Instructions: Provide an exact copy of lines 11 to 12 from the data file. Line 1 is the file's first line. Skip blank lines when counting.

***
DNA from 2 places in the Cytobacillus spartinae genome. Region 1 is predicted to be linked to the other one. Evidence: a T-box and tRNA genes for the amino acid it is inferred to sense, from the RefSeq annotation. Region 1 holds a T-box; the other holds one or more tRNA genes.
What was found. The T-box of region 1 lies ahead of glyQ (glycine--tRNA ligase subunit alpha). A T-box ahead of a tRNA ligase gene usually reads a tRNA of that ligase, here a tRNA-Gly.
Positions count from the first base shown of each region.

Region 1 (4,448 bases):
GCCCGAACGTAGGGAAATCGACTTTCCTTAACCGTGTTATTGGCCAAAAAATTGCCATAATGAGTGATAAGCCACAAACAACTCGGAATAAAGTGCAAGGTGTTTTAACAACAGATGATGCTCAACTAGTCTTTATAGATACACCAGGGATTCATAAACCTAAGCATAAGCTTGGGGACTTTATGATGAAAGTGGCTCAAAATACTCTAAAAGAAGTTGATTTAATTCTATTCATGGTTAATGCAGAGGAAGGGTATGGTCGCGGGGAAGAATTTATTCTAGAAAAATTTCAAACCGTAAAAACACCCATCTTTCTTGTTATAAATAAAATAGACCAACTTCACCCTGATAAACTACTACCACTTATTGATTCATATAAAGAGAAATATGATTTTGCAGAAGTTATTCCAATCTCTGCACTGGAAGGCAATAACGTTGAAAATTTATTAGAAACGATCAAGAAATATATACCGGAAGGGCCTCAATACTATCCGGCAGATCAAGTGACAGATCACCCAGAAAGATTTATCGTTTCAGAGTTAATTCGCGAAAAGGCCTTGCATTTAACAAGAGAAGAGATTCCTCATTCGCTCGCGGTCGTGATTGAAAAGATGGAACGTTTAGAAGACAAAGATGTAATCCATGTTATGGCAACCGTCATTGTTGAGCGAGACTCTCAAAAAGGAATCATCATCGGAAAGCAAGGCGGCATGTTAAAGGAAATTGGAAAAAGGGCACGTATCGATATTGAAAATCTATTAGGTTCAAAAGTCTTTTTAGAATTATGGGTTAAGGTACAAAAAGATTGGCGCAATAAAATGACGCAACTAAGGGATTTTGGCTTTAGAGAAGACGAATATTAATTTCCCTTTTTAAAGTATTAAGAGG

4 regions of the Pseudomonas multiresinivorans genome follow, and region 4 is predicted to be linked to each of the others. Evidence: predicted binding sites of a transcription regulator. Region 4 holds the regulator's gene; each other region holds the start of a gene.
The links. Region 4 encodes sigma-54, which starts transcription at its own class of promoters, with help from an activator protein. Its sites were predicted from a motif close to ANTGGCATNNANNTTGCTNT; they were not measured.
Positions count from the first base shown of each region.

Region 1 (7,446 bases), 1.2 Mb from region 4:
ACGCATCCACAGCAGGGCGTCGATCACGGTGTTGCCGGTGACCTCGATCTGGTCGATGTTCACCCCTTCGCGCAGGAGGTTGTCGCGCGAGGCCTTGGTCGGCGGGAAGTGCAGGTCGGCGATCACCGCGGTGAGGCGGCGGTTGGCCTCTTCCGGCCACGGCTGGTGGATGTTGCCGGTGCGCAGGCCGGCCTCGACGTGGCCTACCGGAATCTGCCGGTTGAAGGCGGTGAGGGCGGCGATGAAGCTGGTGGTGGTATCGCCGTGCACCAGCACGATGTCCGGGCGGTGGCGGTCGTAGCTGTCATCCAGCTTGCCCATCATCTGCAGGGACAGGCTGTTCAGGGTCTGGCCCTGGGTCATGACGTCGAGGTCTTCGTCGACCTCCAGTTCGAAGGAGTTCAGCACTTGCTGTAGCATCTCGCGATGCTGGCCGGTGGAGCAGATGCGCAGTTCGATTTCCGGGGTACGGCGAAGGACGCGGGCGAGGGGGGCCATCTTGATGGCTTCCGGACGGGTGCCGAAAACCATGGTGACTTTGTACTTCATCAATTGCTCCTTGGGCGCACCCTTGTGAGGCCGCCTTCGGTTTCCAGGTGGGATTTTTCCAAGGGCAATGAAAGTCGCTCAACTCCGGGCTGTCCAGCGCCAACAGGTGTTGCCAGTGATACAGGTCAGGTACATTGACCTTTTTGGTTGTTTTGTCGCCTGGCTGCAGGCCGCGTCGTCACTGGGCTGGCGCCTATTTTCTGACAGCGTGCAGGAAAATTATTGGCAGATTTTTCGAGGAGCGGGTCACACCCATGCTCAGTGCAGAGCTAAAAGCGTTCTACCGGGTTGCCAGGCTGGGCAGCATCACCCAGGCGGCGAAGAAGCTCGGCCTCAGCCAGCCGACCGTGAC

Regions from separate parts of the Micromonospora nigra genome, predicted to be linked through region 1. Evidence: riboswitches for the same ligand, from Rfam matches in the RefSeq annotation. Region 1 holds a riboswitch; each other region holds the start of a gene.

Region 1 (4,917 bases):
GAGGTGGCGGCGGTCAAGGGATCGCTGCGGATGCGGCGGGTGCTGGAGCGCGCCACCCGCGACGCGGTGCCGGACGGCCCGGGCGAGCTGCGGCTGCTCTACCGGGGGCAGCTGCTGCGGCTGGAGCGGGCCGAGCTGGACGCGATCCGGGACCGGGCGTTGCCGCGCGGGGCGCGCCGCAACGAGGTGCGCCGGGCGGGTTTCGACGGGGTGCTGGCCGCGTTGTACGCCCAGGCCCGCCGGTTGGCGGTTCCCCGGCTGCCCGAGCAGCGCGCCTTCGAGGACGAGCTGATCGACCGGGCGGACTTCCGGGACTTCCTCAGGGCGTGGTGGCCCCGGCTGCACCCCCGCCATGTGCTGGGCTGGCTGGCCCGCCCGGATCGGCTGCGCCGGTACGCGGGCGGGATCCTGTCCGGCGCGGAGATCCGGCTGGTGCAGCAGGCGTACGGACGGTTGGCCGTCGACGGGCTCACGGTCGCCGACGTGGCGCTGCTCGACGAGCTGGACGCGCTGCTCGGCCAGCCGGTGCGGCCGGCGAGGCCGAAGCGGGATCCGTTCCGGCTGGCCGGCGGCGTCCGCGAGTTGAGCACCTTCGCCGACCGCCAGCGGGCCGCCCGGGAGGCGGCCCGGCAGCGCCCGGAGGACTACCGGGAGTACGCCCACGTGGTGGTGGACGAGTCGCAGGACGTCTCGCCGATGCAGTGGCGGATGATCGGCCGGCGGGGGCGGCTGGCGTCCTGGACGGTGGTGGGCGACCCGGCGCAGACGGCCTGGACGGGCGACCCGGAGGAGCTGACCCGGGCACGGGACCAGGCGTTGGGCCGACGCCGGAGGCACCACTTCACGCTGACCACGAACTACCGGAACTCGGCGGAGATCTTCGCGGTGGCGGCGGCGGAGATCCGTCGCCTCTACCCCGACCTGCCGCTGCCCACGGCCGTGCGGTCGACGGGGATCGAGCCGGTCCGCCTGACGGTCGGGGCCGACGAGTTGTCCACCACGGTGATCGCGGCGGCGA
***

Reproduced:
Regions from separate parts of the Micromonospora nigra genome, predicted to be linked through region 1. Evidence: riboswitches for the same ligand, from Rfam matches in the RefSeq annotation. Region 1 holds a riboswitch; each other region holds the start of a gene.

Region 1 (4,917 bases):